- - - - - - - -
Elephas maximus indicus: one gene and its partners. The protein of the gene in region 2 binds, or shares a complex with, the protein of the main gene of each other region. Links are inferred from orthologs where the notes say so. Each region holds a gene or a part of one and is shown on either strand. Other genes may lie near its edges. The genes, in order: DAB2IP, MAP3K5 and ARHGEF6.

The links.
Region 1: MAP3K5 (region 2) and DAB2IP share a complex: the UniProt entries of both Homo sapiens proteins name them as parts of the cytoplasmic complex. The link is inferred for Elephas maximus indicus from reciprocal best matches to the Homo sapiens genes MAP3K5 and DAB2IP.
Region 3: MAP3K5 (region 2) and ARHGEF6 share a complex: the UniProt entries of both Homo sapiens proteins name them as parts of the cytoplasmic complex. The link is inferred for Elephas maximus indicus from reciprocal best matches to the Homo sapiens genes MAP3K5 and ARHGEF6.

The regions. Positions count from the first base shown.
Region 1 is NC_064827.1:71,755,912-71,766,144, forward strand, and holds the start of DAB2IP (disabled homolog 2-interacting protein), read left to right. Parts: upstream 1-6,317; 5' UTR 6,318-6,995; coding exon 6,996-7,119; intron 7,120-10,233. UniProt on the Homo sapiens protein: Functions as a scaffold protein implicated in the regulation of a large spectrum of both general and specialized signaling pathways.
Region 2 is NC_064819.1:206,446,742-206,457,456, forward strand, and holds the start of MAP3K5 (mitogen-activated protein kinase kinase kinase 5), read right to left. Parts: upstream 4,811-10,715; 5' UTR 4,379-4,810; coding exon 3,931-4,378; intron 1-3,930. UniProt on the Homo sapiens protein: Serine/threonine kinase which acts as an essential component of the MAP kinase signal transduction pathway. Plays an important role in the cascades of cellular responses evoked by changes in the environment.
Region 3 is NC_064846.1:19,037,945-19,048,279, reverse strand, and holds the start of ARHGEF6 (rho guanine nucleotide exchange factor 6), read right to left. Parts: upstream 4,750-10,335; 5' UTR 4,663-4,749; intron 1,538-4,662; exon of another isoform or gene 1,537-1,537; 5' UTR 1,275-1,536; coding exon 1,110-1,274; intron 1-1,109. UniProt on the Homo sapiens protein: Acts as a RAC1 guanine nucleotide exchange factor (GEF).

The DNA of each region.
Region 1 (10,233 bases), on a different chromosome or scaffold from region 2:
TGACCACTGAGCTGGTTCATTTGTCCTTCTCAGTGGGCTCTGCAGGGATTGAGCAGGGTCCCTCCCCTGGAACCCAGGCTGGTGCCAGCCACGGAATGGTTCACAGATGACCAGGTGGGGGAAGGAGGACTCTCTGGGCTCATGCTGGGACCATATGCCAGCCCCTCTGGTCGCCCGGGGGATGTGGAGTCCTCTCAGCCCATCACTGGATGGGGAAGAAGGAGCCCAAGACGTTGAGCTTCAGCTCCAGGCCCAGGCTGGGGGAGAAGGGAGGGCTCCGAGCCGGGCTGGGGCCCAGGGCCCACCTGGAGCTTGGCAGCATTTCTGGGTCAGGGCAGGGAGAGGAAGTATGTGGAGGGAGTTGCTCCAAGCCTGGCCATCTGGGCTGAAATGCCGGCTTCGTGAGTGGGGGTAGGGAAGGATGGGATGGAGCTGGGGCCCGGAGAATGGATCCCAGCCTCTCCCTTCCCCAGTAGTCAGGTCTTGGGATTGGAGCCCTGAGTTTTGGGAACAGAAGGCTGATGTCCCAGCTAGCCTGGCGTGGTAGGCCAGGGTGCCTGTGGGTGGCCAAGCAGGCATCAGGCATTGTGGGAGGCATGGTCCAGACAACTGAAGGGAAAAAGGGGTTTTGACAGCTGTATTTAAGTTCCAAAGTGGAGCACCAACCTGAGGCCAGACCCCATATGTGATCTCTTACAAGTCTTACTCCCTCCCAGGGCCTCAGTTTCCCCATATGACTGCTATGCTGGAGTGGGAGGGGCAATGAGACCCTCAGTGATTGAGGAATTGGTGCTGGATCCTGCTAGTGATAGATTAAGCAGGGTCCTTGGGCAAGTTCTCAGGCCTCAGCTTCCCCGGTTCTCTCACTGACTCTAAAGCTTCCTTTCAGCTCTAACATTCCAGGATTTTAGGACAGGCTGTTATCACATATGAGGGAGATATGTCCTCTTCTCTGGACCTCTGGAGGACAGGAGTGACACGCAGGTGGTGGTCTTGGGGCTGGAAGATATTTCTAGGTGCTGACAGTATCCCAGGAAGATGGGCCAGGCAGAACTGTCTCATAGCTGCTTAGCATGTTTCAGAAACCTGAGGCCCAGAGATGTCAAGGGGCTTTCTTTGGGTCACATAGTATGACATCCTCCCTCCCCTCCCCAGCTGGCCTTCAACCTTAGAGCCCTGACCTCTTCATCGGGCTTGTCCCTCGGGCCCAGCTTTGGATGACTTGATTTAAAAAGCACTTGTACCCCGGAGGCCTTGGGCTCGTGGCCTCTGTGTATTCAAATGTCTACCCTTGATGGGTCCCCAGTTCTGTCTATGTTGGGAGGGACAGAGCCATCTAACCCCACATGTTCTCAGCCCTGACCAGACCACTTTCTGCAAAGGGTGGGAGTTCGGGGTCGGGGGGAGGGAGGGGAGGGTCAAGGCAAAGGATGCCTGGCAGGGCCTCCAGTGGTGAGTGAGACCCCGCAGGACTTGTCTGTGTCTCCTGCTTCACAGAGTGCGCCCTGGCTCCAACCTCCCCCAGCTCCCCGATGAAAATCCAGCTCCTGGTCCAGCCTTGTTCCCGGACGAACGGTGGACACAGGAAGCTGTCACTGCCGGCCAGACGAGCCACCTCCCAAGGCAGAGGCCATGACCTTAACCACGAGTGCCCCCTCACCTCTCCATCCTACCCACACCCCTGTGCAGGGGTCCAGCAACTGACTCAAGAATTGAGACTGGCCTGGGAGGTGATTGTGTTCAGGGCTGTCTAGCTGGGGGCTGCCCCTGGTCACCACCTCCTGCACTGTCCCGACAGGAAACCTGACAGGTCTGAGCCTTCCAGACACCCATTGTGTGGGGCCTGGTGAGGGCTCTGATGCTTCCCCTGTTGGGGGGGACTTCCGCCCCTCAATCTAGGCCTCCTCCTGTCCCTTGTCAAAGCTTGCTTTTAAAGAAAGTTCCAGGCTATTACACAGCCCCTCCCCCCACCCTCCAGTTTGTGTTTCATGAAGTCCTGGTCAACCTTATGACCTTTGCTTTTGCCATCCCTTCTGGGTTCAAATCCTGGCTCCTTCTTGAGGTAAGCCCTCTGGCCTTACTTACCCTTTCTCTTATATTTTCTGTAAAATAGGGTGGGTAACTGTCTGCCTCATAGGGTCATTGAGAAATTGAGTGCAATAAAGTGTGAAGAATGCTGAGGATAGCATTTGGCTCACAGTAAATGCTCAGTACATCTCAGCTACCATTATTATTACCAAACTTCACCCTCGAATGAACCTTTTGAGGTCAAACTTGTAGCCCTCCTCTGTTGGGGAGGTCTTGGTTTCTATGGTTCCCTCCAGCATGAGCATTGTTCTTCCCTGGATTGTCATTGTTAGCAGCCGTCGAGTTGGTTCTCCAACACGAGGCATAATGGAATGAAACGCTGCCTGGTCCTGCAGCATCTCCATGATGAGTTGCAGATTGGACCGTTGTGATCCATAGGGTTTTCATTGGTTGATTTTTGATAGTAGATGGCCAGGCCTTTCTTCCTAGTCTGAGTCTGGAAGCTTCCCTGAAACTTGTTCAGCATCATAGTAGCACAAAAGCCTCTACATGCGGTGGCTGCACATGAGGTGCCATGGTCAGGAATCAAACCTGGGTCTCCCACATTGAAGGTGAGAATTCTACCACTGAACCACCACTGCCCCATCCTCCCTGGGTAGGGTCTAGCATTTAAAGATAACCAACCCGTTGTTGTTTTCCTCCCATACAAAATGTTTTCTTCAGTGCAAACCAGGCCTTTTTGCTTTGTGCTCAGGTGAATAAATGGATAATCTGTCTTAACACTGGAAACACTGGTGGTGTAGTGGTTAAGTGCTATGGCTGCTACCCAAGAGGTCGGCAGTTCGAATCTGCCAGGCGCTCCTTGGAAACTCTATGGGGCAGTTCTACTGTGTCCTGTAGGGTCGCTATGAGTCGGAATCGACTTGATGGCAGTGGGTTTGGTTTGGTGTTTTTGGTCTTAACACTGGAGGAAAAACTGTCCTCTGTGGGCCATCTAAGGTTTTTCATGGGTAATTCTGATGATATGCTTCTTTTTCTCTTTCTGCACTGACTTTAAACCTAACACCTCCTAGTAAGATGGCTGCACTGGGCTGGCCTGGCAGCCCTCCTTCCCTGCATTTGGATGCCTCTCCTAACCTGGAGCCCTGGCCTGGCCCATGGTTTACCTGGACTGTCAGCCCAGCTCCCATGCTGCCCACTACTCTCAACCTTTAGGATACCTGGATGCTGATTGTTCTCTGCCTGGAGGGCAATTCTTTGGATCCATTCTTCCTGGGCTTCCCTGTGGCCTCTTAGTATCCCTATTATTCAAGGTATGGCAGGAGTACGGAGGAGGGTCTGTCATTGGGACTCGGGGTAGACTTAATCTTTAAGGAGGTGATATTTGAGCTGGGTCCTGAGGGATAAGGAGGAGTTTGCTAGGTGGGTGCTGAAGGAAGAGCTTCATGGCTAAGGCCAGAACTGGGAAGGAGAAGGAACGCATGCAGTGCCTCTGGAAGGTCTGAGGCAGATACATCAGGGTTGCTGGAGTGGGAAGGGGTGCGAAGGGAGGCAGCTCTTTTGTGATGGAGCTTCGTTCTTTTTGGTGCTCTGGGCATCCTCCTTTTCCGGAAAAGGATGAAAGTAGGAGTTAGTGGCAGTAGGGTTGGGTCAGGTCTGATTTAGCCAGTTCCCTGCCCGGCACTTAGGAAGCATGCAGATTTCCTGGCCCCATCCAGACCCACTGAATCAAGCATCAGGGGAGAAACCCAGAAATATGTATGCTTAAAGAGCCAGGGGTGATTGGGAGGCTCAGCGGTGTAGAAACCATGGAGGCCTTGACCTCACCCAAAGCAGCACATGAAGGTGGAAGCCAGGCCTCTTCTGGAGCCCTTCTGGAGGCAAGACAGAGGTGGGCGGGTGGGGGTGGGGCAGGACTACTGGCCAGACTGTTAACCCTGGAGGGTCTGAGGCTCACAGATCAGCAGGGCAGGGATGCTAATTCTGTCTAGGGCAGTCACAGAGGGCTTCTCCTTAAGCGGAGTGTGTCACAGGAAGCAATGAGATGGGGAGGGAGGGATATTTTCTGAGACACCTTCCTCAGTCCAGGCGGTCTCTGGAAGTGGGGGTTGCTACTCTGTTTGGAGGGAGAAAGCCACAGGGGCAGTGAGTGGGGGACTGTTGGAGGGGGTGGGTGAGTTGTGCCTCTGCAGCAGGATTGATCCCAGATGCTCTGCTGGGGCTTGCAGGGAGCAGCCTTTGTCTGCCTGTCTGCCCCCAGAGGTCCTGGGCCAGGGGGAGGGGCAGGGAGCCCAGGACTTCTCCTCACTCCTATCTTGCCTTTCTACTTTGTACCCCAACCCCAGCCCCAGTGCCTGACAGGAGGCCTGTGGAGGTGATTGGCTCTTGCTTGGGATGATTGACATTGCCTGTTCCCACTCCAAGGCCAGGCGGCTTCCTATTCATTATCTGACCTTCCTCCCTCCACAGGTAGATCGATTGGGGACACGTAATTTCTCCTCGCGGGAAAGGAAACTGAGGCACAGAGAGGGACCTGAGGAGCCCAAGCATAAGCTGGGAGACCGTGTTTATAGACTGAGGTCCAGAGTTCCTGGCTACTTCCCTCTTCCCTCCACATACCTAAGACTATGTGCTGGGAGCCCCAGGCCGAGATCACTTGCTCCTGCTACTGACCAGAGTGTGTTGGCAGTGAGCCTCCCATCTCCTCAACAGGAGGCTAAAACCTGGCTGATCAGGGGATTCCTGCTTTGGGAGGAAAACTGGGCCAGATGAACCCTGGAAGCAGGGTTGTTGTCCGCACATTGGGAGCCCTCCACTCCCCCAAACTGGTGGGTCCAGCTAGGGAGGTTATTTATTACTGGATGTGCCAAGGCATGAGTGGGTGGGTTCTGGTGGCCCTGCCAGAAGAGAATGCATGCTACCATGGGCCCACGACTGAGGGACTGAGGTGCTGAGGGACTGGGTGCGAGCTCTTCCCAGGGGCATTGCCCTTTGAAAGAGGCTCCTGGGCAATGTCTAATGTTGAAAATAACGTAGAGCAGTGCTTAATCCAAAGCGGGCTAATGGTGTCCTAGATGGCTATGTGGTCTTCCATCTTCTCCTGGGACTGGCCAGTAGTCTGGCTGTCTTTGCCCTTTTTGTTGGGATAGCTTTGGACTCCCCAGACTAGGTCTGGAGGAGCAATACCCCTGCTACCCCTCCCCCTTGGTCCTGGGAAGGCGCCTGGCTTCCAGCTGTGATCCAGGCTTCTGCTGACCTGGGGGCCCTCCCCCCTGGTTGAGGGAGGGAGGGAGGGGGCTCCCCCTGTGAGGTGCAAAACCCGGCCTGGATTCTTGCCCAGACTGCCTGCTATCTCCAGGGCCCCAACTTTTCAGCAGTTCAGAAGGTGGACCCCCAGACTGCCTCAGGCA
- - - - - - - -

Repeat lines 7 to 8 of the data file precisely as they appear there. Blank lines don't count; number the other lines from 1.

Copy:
Region 2 is NC_064819.1:206,446,742-206,457,456, forward strand, and holds the start of MAP3K5 (mitogen-activated protein kinase kinase kinase 5), read right to left. Parts: upstream 4,811-10,715; 5' UTR 4,379-4,810; coding exon 3,931-4,378; intron 1-3,930. UniProt on the Homo sapiens protein: Serine/threonine kinase which acts as an essential component of the MAP kinase signal transduction pathway. Plays an important role in the cascades of cellular responses evoked by changes in the environment.
Region 3 is NC_064846.1:19,037,945-19,048,279, reverse strand, and holds the start of ARHGEF6 (rho guanine nucleotide exchange factor 6), read right to left. Parts: upstream 4,750-10,335; 5' UTR 4,663-4,749; intron 1,538-4,662; exon of another isoform or gene 1,537-1,537; 5' UTR 1,275-1,536; coding exon 1,110-1,274; intron 1-1,109. UniProt on the Homo sapiens protein: Acts as a RAC1 guanine nucleotide exchange factor (GEF).